“The fitter teams normally do better at this level, but we have some great defenders and attackers. We want to win the league and we are hungry to do so.’’

Hatfield Queen Elizabeth RFC are on Twitter @HatfieldQEII

F1 2017 season preview

The new Formula 1 season kicks off in Australia this weekend without a defending champion for the first time since 1994 following the shock retirement of Nico Rosberg after clinching the 2016 drivers’ title. 

The announcement came just five days after the German was crowned F1 champion for the first time, bringing chaos to the ‘driver merry-go-round’ over the winter break.

The new season is also notable for the most substantial raft regulation changes since the introduction of the hybrid turbo engine in 2014, with cars set to lap five seconds faster than last season’s models.

The aim is to improve the F1 spectacle. Truth be told, 2016 was not the most exciting campaign, but there is hope – albeit not shared by all parties – that these changes will lead to  more overtaking and more exciting races.

Driver line-ups

Months of speculation followed Rosberg’s retirement before Mercedes finally announced Valtteri Bottas as his replacement. The Finn, 27, earned his seat with the champions after impressing at Williams

In what was likely the shortest ever retirement, Felipe Massa returned to Williams in Bottas’ place, having originally been replaced by now team-mate and F3 champion Lance Stroll. Confusing, right?

Other changes see Belgium’s Stoffel Vandoorne replace Jenson Button at McLaren, with the Briton taking a sabbatical, although whether he’ll return to F1 is debatable.

Vandoorne made his debut for McLaren last year, replacing Fernando Alonso for the Bahrain GP. He became only the second reserve driver to finish in a points-scoring position on their debut after Sebastian Vettel, coming 10th.

Former Mercedes reserve driver Pascal Wehrlien joins Sauber after missing out on the Mercedes race seat to Bottas. Wehrlien was at Manor Racing last year, in a deal where they received Mercedes engines.

The 22-year-old German secured the team’s only point of the year in Australia, and takes the seat of Brazilian Felipe Nasr after he was released by Sauber.

Kevin Magnussen joins Romain Grosjean at Haas Racing after he lost his place at Renault to Nico Hulkenburg, who in-turn has had his seat at Force India filled by Esteban Ocon who drove the second half of 2016 at Manor.

Given that Ocon and Vandoorne have had previous experience on the grid, that means 18-year-old Stroll will be the only true ‘rookie’ driver on lining-up at Australia.

So here’s how the team’s line up:

Scuderia Ferrari: 5 Sebastian Vettel (Germany), 7 Kimi Raikkonen (Finland)

Sahara Force India: 11 Sergio Perez (Mexico), 31 Esteban Ocon (France)

Haas: 8 Romain Grosjean (France), 20 Kevin Magnussen (Denmark)

McLaren Honda: 2 Stoffel Vandoorne (Belgium), 14 Fernando Alonso (Spain)

Mercedes AMG Petronas: 44 Lewis Hamilton (Great Britain), 77 Valterri Bottas (Finland)

Red Bull: 3 Daniel Ricciardo (Australia), 33 Max Verstappen (Holland)

Renault: 27 Nico Huklkenberg (Germany), 30 Jolyon Palmer (Great Britain)

Sauber: 9 Marcus Ericsson (Sweden), 94 Pascal Wehrlein (German)

Scuderia Toro Rosso: 26 Daniil Kvyat (Russia), 55 Carlos Sainz Jr (Spain)

Williams Martini: 18 Lance Stroll (Canada), 19 Felipe Massa (Brazil)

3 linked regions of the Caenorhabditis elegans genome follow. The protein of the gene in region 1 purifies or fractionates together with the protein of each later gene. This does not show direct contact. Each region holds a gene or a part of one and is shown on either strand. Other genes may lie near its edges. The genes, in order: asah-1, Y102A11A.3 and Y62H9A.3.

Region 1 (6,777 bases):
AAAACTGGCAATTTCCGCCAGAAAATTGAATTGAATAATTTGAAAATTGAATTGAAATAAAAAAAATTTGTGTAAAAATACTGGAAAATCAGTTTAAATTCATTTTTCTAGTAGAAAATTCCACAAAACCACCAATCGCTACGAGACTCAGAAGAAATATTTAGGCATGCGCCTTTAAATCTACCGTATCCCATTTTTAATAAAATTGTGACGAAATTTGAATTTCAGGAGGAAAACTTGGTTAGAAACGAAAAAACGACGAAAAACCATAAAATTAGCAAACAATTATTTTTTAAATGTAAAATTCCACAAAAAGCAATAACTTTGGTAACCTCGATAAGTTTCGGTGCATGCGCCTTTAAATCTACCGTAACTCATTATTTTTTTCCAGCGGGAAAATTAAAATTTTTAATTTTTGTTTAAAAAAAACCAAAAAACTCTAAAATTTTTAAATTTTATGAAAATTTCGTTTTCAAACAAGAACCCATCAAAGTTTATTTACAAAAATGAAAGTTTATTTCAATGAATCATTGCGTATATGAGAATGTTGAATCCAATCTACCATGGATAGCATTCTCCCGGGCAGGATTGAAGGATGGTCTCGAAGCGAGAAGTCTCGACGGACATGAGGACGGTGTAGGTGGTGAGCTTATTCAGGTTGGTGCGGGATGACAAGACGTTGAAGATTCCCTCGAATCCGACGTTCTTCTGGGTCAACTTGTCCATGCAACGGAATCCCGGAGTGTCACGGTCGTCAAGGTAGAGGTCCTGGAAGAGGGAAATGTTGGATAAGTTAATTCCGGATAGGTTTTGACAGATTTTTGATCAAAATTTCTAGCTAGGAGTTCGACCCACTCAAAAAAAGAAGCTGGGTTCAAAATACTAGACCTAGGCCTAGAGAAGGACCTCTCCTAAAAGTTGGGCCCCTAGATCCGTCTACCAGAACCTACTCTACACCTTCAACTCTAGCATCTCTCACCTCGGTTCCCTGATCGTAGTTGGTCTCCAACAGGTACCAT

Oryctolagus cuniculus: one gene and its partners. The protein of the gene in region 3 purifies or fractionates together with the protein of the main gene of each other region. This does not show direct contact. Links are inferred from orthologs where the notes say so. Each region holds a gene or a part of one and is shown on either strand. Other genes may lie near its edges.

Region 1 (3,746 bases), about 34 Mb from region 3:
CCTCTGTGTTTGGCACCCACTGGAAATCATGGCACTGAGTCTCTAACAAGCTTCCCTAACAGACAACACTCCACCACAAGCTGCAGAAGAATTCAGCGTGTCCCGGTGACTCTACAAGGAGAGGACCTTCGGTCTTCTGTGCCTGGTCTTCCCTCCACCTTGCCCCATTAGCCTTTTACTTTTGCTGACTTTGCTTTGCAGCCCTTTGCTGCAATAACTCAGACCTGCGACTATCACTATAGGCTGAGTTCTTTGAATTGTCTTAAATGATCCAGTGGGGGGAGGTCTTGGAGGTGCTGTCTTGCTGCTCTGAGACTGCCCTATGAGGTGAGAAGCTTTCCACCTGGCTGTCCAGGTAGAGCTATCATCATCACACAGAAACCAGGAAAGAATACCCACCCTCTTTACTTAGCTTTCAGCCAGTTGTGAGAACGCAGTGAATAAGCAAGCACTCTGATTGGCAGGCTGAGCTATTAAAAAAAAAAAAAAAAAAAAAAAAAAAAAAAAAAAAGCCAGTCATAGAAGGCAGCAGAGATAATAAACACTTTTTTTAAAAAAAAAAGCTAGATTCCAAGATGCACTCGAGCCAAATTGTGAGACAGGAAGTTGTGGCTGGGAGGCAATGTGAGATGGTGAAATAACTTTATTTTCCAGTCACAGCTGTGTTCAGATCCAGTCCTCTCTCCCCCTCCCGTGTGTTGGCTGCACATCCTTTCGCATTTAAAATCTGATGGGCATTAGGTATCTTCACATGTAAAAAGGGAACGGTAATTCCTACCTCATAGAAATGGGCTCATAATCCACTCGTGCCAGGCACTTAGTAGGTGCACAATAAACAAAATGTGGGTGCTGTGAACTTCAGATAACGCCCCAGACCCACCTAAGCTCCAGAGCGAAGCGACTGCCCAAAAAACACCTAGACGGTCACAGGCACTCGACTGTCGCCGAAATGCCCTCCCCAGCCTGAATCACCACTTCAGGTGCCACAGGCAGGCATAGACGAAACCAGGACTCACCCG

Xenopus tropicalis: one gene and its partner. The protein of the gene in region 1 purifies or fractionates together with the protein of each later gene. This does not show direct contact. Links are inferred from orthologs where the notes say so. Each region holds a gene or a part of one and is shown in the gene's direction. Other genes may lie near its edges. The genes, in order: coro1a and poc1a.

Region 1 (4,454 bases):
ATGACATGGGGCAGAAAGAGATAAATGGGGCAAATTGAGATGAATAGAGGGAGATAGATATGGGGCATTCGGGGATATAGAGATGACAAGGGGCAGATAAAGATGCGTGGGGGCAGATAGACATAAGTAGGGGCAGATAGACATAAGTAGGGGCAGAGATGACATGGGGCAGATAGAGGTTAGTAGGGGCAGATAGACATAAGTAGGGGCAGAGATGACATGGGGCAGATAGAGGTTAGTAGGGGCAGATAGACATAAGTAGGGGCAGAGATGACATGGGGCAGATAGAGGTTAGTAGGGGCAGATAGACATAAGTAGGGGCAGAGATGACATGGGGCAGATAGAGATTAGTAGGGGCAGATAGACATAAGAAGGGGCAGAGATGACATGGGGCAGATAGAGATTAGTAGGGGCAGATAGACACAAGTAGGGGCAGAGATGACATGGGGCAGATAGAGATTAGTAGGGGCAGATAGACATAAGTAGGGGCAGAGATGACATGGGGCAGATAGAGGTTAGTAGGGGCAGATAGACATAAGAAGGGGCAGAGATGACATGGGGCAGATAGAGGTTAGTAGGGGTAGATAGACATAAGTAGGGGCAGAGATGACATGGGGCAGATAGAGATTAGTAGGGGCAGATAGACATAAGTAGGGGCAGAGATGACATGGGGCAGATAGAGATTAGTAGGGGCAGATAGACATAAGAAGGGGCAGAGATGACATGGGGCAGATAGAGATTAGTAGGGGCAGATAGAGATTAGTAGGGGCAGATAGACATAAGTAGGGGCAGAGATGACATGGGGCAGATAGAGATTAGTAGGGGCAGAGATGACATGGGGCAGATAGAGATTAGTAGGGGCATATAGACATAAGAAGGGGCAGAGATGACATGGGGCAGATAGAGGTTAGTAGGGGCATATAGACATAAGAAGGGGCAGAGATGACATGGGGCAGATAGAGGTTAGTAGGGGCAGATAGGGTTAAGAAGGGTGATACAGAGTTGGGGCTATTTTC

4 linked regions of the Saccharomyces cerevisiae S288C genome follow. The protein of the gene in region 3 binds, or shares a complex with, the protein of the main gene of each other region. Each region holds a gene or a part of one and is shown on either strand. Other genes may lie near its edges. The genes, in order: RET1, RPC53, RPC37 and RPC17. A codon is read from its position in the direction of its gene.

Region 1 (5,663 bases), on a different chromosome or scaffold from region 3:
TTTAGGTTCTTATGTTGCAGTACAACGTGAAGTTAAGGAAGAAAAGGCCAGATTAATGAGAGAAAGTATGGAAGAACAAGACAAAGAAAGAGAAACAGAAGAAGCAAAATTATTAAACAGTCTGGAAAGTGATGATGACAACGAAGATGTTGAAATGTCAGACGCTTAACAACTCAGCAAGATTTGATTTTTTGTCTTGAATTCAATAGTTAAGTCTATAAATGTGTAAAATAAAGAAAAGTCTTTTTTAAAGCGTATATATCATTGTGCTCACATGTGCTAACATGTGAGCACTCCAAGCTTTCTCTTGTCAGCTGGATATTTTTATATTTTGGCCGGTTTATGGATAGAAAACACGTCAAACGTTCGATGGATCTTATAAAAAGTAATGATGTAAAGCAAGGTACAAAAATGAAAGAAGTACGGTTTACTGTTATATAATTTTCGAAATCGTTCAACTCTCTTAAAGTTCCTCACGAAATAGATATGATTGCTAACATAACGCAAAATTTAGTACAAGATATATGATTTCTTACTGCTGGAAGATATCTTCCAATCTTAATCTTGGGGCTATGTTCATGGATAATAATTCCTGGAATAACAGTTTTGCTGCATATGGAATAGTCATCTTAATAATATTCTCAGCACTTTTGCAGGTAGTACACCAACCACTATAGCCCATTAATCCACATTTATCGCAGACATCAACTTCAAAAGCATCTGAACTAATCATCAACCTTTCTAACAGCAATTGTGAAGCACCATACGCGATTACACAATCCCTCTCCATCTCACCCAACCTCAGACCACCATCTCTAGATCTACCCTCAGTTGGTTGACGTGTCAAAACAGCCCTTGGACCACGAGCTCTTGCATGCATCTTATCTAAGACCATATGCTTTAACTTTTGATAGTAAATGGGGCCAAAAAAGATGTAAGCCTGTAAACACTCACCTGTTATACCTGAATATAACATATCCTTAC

Race calendar 

The 2017 schedule drops back to 20 races, with the German GP axed after F1 supreme Bernie Ecclestone (now deposed from power) failed to reach an agreement with the finically-stricken Hockenheim and Nurburgring circuits.

The race in Baku has been moved back a week to avoid clashing with the Le Mans 24hr race, having also had its title changed from the European to the Azerbaijan GP. Other changes see the British and Hungarian Grand Prix move back a week to fill the gap left by the German race.

March 26 – Australian Grand Prix

April 9 – Chinese Grand Prix

April 16 – Bahrain Grand Prix

April 30 – Russian Grand Prix

May 14 – Spanish Grand Prix

May 28 – Monaco Grand Prix

June 11 – Canadian Grand Prix

June 25 – Azerbaijan Grand Prix

July 9 – Austrian Grand Prix

July 16 – British Grand Prix

July 30 – Hungarian Grand Prix

August 27 – Belgian Grand Prix

September 3 – Italian Grand Prix

September 17 – Singapore Grand Prix

October 1 – Malaysian Grand Prix

October 8 – Japanese Grand Prix

October 22 – United States Grand Prix

October 29 – Mexican Grand Prix

November 12 – Brazilian Grand Prix

November 26 – Abu Dhabi Grand Prix

Regulation changes

The biggest complaint over the past few seasons from drivers and fans alike has been the inability to constantly push the cars to the limit, due to tyre degradation and fuel-saving.

The new regulations have been designed to drastically increase speed by increasing downforce from both aerodynamic and mechanical methods, in an attempt to better the spectacle and reduce the difficulty of overtaking.

Opinions on the changes have been mixed, however. They have indeed made the cars quicker, but it’s yet to be seen whether we’ll see more overtaking.

There are also some loopholes being closed this season with respect wet-race starts and the 75 grid place penalties we have seen previously.

Technical changes

Cars have had 20cm added to their width, bringing them up to 2m and matching what they were in 1997.

The width of the tyres is also increased by 20% to increase mechanical downforce and in an attempt to better balance where grip comes from, not just relying on aerodynamic downforce – although this has also been improved.

Pirelli have also been given a brief to decrease tyre degradation, allowing drivers to push harder for longer. The downside of these changes is that the increase on drag which could increase the ‘dirty air’ the car produces – one of the main reasons why overtaking is so difficult.